The Military History Collections cover two areas. First, D-Day and the Battle of Normandy in 1944; and secondly, the military heritage of Portsmouth, particularly its role as a fortified garrison town.
The principal exhibit at the D-Day Museum is the 272 foot (83 metre) long Overlord Embroidery: the world's longest embroidery. It was inspired by the Bayeux Tapestry and tells the story of D-Day and the Battle of Normandy in a series of thirty-four appliqué panels, each 8 feet long by 3 feet high. The D-Day Museum also holds a significant collection of personal material, including artefacts, photographs, letters, diaries, maps and oral history. The Museum has large exhibits relevant to D-Day and the Battle of Normandy, including Sherman and Churchill tanks, an American LCVP (landing craft, vehicle and personnel), a DUKW (amphibious truck), jeep, scout car and a rare Beach Armoured Recovery Vehicle - one of the specialised armoured vehicles developed for the D-Day landings.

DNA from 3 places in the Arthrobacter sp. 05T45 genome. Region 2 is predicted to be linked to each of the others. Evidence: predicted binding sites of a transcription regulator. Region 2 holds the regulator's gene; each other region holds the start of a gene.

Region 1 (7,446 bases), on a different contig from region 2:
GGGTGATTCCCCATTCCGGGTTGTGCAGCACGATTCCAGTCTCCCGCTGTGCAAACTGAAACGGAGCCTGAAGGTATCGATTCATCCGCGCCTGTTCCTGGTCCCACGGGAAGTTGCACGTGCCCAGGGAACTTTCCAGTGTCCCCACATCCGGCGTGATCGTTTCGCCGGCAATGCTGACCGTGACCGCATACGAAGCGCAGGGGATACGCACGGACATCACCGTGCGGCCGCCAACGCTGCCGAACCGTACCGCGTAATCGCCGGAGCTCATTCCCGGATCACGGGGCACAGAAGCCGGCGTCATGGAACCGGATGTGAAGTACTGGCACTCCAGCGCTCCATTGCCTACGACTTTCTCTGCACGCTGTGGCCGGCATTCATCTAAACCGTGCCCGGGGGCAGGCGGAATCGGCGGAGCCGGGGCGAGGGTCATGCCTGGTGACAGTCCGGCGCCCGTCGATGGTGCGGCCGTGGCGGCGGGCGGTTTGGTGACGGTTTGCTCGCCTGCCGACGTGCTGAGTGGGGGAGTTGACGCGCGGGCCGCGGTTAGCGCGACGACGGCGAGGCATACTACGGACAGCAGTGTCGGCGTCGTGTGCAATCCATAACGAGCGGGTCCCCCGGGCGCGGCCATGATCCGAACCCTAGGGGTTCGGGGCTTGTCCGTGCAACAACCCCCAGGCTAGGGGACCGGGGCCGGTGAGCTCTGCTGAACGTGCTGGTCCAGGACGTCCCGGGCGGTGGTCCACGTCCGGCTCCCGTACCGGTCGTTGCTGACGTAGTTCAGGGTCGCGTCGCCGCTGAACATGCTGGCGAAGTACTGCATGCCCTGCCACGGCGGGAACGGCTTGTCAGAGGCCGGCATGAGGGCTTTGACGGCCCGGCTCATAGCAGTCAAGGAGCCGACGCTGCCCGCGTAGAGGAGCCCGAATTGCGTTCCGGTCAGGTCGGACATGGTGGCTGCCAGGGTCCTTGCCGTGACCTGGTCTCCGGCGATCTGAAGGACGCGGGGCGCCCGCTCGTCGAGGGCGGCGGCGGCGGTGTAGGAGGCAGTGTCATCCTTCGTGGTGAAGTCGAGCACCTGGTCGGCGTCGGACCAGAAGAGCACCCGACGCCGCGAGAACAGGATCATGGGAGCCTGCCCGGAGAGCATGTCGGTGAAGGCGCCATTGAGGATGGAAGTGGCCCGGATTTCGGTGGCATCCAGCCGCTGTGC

Portsmouth was for generations the most heavily defended town in England. A collection of canons, mainly from the 18th and 19th centuries, is displayed at Southsea Castle. A garrison of regular troops was based in Portsmouth. Volunteer units were also raised, and there are related collections of uniform, equipment and photographs: for example, from the Home Guard in the Second World War. Relics and memories of the Blitz and life in wartime Portsmouth are also preserved in the collections.
Please go to our Enquiries page if you have an enquiry about this collection.